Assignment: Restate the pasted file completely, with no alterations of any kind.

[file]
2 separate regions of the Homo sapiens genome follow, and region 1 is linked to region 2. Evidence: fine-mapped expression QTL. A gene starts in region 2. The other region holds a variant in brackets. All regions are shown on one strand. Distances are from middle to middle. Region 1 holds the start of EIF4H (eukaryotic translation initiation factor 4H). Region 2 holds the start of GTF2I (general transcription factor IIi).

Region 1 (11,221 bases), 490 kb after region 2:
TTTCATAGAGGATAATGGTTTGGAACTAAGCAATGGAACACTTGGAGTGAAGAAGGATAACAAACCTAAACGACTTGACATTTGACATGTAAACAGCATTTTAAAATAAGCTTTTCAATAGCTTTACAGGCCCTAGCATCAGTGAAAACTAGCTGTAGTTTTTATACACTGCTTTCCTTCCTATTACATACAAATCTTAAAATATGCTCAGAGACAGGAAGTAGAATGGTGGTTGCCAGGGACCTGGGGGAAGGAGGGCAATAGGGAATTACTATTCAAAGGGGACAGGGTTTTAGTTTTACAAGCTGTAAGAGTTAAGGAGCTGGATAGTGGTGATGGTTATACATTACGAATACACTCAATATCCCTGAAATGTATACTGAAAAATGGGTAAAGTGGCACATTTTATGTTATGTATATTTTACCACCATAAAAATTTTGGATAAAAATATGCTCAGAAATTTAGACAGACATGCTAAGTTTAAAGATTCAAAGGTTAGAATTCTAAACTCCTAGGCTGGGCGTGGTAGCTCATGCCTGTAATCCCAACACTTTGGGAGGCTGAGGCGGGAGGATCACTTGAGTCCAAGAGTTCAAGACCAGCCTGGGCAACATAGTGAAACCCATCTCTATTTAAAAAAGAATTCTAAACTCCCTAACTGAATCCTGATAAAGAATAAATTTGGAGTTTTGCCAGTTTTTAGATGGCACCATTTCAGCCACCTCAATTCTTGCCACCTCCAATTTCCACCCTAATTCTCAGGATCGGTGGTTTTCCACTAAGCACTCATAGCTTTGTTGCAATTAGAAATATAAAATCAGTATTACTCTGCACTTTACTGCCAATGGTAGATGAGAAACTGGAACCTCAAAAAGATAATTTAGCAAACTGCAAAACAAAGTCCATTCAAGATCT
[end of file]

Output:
2 separate regions of the Homo sapiens genome follow, and region 1 is linked to region 2. Evidence: fine-mapped expression QTL. A gene starts in region 2. The other region holds a variant in brackets. All regions are shown on one strand. Distances are from middle to middle. Region 1 holds the start of EIF4H (eukaryotic translation initiation factor 4H). Region 2 holds the start of GTF2I (general transcription factor IIi).

Region 1 (11,221 bases), 490 kb after region 2:
TTTCATAGAGGATAATGGTTTGGAACTAAGCAATGGAACACTTGGAGTGAAGAAGGATAACAAACCTAAACGACTTGACATTTGACATGTAAACAGCATTTTAAAATAAGCTTTTCAATAGCTTTACAGGCCCTAGCATCAGTGAAAACTAGCTGTAGTTTTTATACACTGCTTTCCTTCCTATTACATACAAATCTTAAAATATGCTCAGAGACAGGAAGTAGAATGGTGGTTGCCAGGGACCTGGGGGAAGGAGGGCAATAGGGAATTACTATTCAAAGGGGACAGGGTTTTAGTTTTACAAGCTGTAAGAGTTAAGGAGCTGGATAGTGGTGATGGTTATACATTACGAATACACTCAATATCCCTGAAATGTATACTGAAAAATGGGTAAAGTGGCACATTTTATGTTATGTATATTTTACCACCATAAAAATTTTGGATAAAAATATGCTCAGAAATTTAGACAGACATGCTAAGTTTAAAGATTCAAAGGTTAGAATTCTAAACTCCTAGGCTGGGCGTGGTAGCTCATGCCTGTAATCCCAACACTTTGGGAGGCTGAGGCGGGAGGATCACTTGAGTCCAAGAGTTCAAGACCAGCCTGGGCAACATAGTGAAACCCATCTCTATTTAAAAAAGAATTCTAAACTCCCTAACTGAATCCTGATAAAGAATAAATTTGGAGTTTTGCCAGTTTTTAGATGGCACCATTTCAGCCACCTCAATTCTTGCCACCTCCAATTTCCACCCTAATTCTCAGGATCGGTGGTTTTCCACTAAGCACTCATAGCTTTGTTGCAATTAGAAATATAAAATCAGTATTACTCTGCACTTTACTGCCAATGGTAGATGAGAAACTGGAACCTCAAAAAGATAATTTAGCAAACTGCAAAACAAAGTCCATTCAAGATCT